Off The Wall – the Leonard & Bina Ellen Art Gallery’s latest exposition – attempts to explore and challenge the relationship between the artist and the physical wall, inspecting the construct’s paradoxical roles as both constraint and source of creative freedom.
Typically, it is understood that artists use the materials available to them, exploiting their limitations as well as their resources. Gallery director Michèle Thériault, for one, considers the wall a constraint. But working off the wall can be a challenging way to reframe the connections between the artist, the wall, the artwork, and the gallery.
Off the Wall examines two broad artistic approaches to the wall. Artists like Neil Campbell, Louise Lawler, Barry Allikas, and Wanda Koop directly intervene on the walls of the gallery to create their artworks. Others sculpt pieces protruding off the walls and into the rest of the gallery space – a method adopted by Alexandre David in his untitled plywood-based piece. However, the other artists – Claude Tousignant, Michael Merrill, Guy Pellerin, and Betty Goodwin – use alternative techniques, alternatively in-between and beyond the former two approaches to reassess the notion of the wall.
Two photo series by Betty Goodwin stood out: The Clark Street Project and The Mentana Street Project, the latter of which employs Montreal apartments as a medium. The series was a black and white exploration of the theme of passage through representations of doors, lobbies, entryways, walls, and blank surfaces. Through this, Goodwin created what curator Pierre Dorian calls a “destabilizing experience” by intervening and morphing the walls of a domestic space into “a sort of monolithic black cell.” The desolate and abandoned areas depicted in the photographs were almost unrecognizable as the rooms that inform daily life.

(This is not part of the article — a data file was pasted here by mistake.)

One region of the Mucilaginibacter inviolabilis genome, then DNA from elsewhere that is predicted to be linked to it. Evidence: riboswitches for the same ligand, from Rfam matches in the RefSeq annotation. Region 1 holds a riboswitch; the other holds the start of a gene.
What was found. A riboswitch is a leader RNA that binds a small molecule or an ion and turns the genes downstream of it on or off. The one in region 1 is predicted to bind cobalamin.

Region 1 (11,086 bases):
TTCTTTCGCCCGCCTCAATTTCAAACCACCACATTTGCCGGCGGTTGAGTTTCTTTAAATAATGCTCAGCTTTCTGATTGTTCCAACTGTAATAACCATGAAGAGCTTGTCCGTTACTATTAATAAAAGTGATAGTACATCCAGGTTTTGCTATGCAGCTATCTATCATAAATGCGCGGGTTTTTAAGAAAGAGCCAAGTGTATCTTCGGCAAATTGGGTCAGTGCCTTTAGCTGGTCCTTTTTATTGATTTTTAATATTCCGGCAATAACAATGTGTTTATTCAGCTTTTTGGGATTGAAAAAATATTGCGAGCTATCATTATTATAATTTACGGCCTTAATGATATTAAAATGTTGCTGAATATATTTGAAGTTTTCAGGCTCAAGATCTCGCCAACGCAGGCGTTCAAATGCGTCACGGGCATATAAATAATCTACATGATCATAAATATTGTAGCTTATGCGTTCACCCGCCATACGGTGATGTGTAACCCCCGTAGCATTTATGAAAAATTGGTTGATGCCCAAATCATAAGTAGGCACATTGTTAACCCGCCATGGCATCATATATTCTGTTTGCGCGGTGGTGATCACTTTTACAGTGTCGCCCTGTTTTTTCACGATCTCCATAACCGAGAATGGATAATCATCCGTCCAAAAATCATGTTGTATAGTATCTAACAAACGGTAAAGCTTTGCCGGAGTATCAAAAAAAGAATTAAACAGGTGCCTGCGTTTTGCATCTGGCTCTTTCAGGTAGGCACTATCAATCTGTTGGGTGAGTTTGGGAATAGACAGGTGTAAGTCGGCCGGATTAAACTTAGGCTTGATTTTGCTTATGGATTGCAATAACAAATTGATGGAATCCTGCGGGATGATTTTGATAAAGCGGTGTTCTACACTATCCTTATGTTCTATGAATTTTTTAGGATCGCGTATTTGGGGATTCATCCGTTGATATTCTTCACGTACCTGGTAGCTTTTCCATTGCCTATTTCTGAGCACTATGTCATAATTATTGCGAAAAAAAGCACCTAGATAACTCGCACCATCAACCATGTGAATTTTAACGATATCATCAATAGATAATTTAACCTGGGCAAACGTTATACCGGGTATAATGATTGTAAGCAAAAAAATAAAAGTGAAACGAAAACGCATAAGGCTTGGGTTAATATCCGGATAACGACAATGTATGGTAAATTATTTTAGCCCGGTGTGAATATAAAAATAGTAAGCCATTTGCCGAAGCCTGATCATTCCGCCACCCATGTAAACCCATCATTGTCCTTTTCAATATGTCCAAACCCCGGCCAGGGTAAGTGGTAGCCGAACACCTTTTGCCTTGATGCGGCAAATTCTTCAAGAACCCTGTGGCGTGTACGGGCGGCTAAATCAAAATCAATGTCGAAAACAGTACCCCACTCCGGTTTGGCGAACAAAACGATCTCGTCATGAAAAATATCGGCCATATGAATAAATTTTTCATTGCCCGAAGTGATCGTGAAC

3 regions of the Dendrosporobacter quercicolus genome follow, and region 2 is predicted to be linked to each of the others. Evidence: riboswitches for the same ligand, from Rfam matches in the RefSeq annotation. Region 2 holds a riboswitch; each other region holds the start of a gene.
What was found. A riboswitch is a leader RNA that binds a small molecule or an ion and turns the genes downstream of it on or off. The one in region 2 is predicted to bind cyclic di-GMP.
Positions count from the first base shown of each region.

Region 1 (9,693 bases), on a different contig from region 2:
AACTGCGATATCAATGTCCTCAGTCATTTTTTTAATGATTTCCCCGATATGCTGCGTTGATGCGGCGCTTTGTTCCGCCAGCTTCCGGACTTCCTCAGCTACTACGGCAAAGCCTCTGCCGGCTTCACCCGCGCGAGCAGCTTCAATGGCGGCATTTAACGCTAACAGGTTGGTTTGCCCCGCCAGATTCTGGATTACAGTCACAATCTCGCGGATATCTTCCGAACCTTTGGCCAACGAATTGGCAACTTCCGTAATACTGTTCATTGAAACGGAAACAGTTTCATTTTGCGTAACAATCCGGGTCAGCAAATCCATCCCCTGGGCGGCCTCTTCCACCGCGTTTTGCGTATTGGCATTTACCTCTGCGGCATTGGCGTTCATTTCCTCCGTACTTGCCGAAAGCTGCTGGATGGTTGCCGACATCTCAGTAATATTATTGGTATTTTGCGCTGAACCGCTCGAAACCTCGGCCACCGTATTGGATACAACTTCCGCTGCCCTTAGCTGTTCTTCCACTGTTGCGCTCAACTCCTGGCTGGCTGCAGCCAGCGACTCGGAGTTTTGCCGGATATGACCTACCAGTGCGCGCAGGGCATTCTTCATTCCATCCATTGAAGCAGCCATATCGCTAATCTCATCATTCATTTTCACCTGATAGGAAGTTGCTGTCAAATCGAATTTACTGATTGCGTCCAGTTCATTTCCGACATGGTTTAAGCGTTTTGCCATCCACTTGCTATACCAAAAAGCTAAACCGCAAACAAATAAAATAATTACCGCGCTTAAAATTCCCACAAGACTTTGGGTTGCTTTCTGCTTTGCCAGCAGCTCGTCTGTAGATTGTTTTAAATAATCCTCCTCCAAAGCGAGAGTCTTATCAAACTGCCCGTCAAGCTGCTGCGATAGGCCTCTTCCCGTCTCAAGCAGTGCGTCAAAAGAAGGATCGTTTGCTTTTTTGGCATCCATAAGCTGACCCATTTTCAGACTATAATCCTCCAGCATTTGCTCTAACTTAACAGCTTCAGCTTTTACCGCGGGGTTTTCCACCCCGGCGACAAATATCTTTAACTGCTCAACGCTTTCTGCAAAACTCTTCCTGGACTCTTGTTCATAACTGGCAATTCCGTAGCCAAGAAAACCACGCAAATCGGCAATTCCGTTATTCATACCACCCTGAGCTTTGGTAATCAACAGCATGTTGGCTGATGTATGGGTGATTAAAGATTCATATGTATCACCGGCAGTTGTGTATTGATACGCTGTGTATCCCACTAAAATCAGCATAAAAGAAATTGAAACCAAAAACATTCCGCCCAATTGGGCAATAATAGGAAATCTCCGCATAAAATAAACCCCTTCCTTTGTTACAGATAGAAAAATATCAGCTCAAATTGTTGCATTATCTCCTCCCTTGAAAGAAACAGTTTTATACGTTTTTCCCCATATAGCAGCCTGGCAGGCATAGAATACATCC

Berry Allikas’s homage to Blinky Palermo, Bridge (For Blinky Palermo), was created on site directly on the walls of the gallery. Allikas uses the geometric motif of a bridge to challenge the artistic concepts of white and negative spaces. The piece’s fluorescent yellow latex paint illuminates and projects on the gallery space itself. Beyond questioning the artist’s relationship with the wall, Off The Wall aims to challenge the relationship between the art and the gallery. The physical space of the exhibition site sets parameters for what can be showcased and how it can be arranged.
During a discussion event at the gallery, Dorion explained, “The structure of a gallery, its walls, its shape, its design, all influence how an exhibition can be shown and what kind of oeuvres can be shown.” A curator may have a certain vision when putting together a collection of pieces, but that does not always mean they come to life. Thériault added, “Certain connections are desired, but they can’t be forced. Some links between the oeuvres are discovered after the assembly.”
Those with contempt for contemporary art can easily dismiss Off The Wall and its common thread of monochromatic minimalism, but talking with the curator, director, or any of the artists can help elucidate the exhibit’s artistic statement. Be sure to take advantage of the numerous events and online resources offered for this exhibition. Biweekly walk-in tours and “meet the artists” events are ways to really get behind the exhibition and break down the wall between the audience and the artist.
Off the Wall is up at the Ellen Art Gallery (1400 Maisonneuve O.) through December 12. For more information, visit ellengallery.concordia.ca.